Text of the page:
Last edited: Aug 21, 2011
  10. Aug 21, 2011 #9

    cjl

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    I don't see how the article can possibly be correct. Surely the only thing that matters to solar energy collection is how long the panels are in the sunlight, and how direct the sunlight is. Solar tracking panels would be best, for obvious reasons, but in the case of static panels, a single optimal angle must exist for each location, and if every panel is pointed optimally, it should gather more energy than the tree (which has panels pointing in many directions). I would guess that optimal would be basically aligned parallel to earth's axis of rotation, such that the panel experiences sunlight as directly as possible. I would have to see a lot more data than provided in that article before concluding that this is actually any kind of a breakthrough.
     
  11. Aug 21, 2011 #10

    baywax

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    So far its all media hype, repeating the original story exponentially. No study, paper, nothing... as of late.
     
  12. Aug 21, 2011 #11

    DaveC426913

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    Not exponentially. Story n is simply the sum of story n-1 and n-2.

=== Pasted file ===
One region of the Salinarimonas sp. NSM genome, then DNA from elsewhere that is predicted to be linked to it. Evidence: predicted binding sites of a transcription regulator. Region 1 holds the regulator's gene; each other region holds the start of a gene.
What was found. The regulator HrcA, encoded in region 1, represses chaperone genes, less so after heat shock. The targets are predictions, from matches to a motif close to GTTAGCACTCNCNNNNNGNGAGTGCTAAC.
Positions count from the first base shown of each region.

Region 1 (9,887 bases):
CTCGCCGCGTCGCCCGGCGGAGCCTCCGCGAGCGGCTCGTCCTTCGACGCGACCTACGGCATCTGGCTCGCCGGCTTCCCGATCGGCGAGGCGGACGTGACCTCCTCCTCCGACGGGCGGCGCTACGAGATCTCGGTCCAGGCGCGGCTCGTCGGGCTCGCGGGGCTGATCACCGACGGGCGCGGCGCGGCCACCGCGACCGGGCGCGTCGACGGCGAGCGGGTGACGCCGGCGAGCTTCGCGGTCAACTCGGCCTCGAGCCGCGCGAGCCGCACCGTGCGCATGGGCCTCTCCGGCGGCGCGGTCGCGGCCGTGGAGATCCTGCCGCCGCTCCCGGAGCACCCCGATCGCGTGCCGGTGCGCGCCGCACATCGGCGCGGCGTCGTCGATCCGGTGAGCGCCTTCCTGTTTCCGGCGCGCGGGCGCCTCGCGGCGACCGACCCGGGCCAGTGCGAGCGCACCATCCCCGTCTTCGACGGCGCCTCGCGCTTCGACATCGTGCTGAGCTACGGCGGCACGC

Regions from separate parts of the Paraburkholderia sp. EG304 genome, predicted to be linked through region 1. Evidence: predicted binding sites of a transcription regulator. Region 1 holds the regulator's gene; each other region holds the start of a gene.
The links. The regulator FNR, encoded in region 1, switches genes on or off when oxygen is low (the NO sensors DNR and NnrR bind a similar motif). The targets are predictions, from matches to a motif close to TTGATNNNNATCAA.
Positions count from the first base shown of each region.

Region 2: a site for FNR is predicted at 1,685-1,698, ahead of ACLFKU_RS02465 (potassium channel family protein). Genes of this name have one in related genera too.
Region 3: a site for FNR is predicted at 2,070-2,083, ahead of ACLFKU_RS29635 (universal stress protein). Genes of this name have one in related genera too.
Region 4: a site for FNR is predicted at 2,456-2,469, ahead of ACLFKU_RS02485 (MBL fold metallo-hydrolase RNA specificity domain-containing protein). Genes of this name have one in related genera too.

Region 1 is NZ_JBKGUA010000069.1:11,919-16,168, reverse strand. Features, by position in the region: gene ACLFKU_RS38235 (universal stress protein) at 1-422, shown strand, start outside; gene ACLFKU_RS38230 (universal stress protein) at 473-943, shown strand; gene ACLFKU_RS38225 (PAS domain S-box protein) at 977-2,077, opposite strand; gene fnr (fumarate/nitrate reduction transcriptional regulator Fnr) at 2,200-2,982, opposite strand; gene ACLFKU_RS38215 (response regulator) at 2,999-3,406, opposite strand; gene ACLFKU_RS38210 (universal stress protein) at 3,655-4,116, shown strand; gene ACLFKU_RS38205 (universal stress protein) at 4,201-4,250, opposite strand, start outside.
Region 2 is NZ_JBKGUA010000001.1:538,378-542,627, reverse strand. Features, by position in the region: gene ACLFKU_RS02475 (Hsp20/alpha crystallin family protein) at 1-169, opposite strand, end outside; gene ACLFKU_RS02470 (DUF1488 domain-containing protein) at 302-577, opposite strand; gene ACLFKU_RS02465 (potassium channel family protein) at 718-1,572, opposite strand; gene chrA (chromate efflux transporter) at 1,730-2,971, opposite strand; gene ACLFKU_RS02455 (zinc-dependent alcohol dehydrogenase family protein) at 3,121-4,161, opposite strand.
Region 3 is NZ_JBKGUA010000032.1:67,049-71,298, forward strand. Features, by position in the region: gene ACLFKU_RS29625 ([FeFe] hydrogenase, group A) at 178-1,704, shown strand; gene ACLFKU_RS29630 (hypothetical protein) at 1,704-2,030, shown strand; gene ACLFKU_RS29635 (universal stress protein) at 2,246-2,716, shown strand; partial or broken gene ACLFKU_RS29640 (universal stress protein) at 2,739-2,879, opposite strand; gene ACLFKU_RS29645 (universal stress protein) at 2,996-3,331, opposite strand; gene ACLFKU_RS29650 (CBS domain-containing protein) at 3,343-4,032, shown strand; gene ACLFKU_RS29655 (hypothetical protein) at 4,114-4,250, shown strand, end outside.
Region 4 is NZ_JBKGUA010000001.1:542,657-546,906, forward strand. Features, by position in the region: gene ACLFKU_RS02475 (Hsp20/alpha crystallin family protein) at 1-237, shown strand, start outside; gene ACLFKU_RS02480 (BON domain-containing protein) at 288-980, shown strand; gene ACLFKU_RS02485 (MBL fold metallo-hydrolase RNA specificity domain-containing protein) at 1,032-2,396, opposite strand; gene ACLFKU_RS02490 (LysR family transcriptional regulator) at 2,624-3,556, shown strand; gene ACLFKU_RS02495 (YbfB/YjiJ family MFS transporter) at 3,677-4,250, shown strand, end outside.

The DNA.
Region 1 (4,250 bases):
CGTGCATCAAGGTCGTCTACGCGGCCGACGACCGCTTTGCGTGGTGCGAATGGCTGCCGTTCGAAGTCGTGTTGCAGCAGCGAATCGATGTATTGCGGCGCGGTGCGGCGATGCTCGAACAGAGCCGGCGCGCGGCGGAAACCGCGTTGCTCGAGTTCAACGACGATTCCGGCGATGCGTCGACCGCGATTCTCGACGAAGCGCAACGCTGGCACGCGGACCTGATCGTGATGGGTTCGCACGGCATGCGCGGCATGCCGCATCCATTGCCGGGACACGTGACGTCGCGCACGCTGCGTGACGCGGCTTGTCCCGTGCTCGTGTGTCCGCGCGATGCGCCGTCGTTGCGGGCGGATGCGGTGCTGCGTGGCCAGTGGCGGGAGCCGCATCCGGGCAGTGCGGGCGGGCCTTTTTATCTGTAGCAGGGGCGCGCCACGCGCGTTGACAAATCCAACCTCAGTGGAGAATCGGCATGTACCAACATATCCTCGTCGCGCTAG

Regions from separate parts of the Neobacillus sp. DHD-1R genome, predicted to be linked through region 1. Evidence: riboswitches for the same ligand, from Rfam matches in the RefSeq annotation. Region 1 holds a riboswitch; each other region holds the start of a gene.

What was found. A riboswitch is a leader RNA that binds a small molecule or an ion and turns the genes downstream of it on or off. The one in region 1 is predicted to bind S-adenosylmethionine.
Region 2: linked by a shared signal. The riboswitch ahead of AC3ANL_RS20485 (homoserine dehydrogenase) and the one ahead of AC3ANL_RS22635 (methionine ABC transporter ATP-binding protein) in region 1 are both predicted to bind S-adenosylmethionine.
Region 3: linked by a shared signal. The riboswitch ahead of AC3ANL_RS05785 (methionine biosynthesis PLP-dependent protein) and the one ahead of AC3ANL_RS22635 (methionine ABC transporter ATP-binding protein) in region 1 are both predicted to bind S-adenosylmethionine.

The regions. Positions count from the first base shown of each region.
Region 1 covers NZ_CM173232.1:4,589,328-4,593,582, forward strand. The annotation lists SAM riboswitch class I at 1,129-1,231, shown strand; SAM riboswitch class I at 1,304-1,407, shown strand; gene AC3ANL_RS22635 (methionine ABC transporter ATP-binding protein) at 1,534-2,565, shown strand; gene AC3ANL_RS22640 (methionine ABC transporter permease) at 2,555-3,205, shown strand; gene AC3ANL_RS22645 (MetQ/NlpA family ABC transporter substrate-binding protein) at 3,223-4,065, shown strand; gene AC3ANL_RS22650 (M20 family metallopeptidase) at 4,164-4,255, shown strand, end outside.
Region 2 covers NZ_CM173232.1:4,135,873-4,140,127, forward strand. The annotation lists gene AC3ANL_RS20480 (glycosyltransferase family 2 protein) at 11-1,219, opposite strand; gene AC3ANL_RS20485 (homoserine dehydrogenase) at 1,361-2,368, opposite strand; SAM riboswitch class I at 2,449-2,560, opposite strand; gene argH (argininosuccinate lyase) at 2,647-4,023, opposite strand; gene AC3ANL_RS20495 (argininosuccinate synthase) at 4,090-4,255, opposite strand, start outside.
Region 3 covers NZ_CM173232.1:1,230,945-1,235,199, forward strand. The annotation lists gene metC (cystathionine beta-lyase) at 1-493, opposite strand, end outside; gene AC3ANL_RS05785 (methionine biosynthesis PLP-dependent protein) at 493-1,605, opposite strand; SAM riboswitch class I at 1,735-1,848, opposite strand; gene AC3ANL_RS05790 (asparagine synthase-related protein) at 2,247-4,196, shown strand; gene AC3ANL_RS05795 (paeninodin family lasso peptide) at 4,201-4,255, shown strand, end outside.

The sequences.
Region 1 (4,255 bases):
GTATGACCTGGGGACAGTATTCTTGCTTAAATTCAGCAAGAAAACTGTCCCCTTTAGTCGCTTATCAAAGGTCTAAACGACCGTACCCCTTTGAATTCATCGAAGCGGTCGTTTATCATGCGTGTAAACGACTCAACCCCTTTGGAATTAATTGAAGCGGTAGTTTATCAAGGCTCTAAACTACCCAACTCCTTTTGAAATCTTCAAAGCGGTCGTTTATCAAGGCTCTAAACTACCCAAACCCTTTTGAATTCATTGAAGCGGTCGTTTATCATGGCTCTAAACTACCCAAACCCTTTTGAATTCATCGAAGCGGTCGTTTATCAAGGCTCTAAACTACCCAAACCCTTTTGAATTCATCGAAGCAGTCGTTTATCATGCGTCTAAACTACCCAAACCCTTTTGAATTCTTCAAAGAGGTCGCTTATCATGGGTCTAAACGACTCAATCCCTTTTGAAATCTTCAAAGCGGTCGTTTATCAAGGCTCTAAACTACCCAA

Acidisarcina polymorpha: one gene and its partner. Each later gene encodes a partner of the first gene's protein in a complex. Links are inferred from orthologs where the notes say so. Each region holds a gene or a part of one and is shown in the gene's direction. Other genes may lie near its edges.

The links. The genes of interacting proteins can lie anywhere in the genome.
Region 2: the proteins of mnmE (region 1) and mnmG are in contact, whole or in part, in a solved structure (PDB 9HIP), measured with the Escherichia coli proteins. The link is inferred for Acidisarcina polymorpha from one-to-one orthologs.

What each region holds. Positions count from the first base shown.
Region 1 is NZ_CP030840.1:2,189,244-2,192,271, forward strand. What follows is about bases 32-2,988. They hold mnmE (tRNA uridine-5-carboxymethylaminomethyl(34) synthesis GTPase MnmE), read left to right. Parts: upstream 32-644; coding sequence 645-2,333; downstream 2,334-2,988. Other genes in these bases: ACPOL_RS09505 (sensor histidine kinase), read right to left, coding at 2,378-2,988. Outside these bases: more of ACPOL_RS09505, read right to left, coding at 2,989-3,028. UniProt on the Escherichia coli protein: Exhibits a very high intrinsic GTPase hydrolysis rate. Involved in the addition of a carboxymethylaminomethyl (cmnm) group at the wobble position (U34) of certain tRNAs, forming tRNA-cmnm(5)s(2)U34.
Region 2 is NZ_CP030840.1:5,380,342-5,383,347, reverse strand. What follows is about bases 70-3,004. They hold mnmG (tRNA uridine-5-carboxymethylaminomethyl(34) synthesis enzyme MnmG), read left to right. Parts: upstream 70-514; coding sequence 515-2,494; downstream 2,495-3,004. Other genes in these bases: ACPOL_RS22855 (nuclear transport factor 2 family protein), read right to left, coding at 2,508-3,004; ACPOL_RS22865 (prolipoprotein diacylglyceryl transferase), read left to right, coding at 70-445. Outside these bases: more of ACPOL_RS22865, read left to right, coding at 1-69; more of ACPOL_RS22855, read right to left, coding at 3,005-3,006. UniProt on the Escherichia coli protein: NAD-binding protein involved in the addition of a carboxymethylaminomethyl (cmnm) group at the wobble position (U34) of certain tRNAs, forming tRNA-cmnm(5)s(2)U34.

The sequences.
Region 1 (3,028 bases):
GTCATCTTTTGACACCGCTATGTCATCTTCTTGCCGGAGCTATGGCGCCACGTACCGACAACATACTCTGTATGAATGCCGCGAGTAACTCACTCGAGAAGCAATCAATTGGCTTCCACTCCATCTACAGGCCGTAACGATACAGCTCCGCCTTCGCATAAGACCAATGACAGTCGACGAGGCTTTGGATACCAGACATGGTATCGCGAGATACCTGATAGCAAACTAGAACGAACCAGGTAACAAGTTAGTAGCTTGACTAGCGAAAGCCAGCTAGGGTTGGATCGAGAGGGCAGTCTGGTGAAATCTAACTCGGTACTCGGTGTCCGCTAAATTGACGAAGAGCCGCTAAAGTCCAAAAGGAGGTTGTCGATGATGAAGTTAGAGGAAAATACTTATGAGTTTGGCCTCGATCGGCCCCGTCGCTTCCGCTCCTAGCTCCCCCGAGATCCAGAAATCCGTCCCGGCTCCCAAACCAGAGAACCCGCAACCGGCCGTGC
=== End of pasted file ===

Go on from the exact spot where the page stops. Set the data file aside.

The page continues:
:biggrin:
     
  13. Aug 21, 2011 #12

    Drakkith

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    I like this sentence from the article the best.

    If that looks nicer then someone needs to get their eyes checked.
     
  14. Aug 21, 2011 #13
    Sounds like a load of crap. I guess there really is no accountability in journalism these days.
     
  15. Aug 23, 2011 #14

    baywax

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    What I can figure out of this is that the array of panels would not completely block the sun from reaching the ground below them, as does happen with a bank of solar panels. Using this method there is perhaps the possibility that a "partially shaded" environment would be created by the "trees" of panels. This way, (again, perhaps) the soil under the solar array can be used for "partial shade" loving plants such as grasses for feed or others I am unaware of.
     
  16. Aug 24, 2011 #15

    DaveC426913

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    Yes, which can be done with any configuration just by spacing them out more - and taking up more room. That is not an advantage specific to this design.
     
  17. Aug 24, 2011 #16

    DaveC426913

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    Nothin'? Come on! That was clever!
     
  18. Aug 24, 2011 #17

    Drakkith

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    Heh, I just got it...
     
  19. Aug 24, 2011 #18
    That kid stole my work, I did it first. Patenting? I am suing this kid.
     
  20. Aug 24, 2011 #19
    Am I the only one who noticed there is more panels on the tree than on the house?
     
  21. Aug 24, 2011 #20
    What if story n is told to person p who tells story n+1^2 to person p+2 and p+3 who tells the story n+1^4 to persons p+4, p+5, p+6, and p+7.